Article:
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It is given, $$x= \sqrt{3}+\sqrt{2}$$ How to find out the value of $$x^4-\frac{1}{x^4}$$/ The answer is given $40 \sqrt{6}$ but my answer was not in a square-root form I have done in thsi way: $$x+ \frac{1}{x}= 2 \sqrt{3}$$

Then, $$(x^2)^2-\left(\frac{1}{x^2}\right)^2= \left(x^2 + \frac{1}{x^2}\right)^2-2$$ But this way is not working. Where I am wrong?

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    $\begingroup$ It should be $-2$ instead of $-4$. $\endgroup$ – Joe Johnson 126 Oct 11 '13 at 16:08
  • $\begingroup$ $x^2=5+2\sqrt{6}$ and $x^4=49+20\sqrt{6}$, so $x^{-4}=(31-20\sqrt{6})/(2401-2400)$. $\endgroup$ – egreg Oct 11 '13 at 16:11
  • $\begingroup$ Er... What's the idea going from the left side of the last equation to the right? It looked like it was heading to a factorization into $(x^2-x^{-2})(x^2+x^{-2})$ but then whatever that is happened... $\endgroup$ – rschwieb Oct 11 '13 at 16:19
  • $\begingroup$ If your main question is "Where am I wrong?", most concisely, you are wrong in the minus sign on the left side of the final equation. It should be plus, which of course does not help you solve the equation. $\endgroup$ – Mark Bailey Oct 11 '13 at 16:21
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Oh, mistake $(x^2)^2+(\frac1{x^2})^2=(x^2+\frac1{x^2})^2-2$ !! en $$x+\frac1x=2\sqrt3$$ and $$x-\frac1x=2\sqrt2$$ so $$x^2+\frac1{x^2}=(x+\frac1x)^2-2=10$$ and $$x^2-\frac1{x^2}=(x+\frac1x)(x-\frac1x)=4\sqrt6$$ It follows that $$x^4-\frac1{x^4}=(x^2+\frac1{x^2})(x^2-\frac1{x^2})=40\sqrt6$$

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The idea you're having to change it to terms of $x^2$ isn't bad, but it seems a little overfancy. (Maybe I overlooked some economy about it, but I haven't seen the benefit yet.)

Why not just calculate it directly? (Hints follow:)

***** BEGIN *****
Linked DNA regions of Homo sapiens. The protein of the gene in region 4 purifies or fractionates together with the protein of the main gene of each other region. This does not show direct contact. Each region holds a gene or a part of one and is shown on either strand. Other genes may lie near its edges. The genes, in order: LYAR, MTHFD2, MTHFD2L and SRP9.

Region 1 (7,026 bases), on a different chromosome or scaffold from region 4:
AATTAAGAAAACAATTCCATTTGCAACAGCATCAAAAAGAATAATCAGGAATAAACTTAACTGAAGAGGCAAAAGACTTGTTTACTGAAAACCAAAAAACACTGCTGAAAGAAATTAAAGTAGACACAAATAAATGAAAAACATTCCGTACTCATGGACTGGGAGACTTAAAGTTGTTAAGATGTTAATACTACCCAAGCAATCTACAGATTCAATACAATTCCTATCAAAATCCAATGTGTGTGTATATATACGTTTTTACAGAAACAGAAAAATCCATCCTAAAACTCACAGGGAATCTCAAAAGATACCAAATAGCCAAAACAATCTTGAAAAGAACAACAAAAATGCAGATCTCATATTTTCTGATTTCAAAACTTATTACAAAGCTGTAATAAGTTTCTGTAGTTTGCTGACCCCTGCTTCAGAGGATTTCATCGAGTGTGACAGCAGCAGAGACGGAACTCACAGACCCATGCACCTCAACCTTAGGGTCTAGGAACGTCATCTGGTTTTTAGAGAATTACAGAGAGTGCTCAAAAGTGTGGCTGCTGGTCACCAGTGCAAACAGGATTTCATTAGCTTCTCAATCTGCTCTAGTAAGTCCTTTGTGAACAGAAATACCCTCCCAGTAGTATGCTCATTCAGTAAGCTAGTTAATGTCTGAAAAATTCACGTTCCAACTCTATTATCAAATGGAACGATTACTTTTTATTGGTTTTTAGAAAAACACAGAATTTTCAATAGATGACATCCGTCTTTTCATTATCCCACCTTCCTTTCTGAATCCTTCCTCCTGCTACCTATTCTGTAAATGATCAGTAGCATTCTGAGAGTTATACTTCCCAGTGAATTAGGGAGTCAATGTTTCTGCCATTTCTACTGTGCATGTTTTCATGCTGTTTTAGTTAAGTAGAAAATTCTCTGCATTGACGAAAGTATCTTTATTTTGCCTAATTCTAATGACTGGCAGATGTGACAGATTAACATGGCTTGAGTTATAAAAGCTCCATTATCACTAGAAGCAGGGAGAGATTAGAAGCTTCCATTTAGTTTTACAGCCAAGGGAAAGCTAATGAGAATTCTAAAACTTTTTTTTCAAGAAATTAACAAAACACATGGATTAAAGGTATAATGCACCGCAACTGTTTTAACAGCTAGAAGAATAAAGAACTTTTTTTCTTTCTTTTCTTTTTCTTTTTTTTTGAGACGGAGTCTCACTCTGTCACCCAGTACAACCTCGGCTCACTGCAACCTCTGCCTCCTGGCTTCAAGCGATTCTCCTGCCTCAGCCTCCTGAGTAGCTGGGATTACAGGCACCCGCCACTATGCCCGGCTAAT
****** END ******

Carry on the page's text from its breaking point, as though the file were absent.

$x^2=3+2+2\sqrt{6}=5+2\sqrt{6}$

$x^4=(5+2\sqrt{6})^2=25+24+20\sqrt{6}=49+20\sqrt{6}$

$\dfrac{1}{x^4}=\dfrac{1}{49+20\sqrt{6}}=\dfrac{49-20\sqrt{6}}{2401-2400}=49-20\sqrt{6}$

You can take it from here, I think.

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  • $\begingroup$ I think the point is to be over-fancy. It's from a math class, so the students are learning to find the more elegant solution. $\endgroup$ – Mark Bailey Oct 11 '13 at 16:23
  • $\begingroup$ @mark Strange... why would that be considered "elegant"? This way is computationally simpler apparently, and most people find elegance in simplicity, not overfanciness. Square, square, invert, subtract, done. I would never have thought of using an identity such as that first... $\endgroup$ – rschwieb Oct 11 '13 at 16:29
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Note that $\cfrac 1x=\cfrac 1{\sqrt 3+\sqrt 2}=\cfrac {\sqrt 3-\sqrt 2}{\sqrt 3-\sqrt 2}\cdot\cfrac 1{\sqrt 3+\sqrt 2}=\sqrt 3-\sqrt 2$

So you need to find $(\sqrt 3+\sqrt 2)^4-(\sqrt 3-\sqrt 2)^4$

Now note that the terms which have even powers of $\sqrt 2$ will cancel, and the odd powers will double - so we are left with the two terms in the binomial expansion with coefficient $\binom 41=\binom 43=4$ so we get $$2\cdot\binom 41\left((\sqrt3)^3\sqrt2+\sqrt 3(\sqrt 2)^3\right)=2\cdot4\cdot\sqrt 6\cdot(3+2)=40\sqrt 6$$

I've done this longhand, to show the detail.

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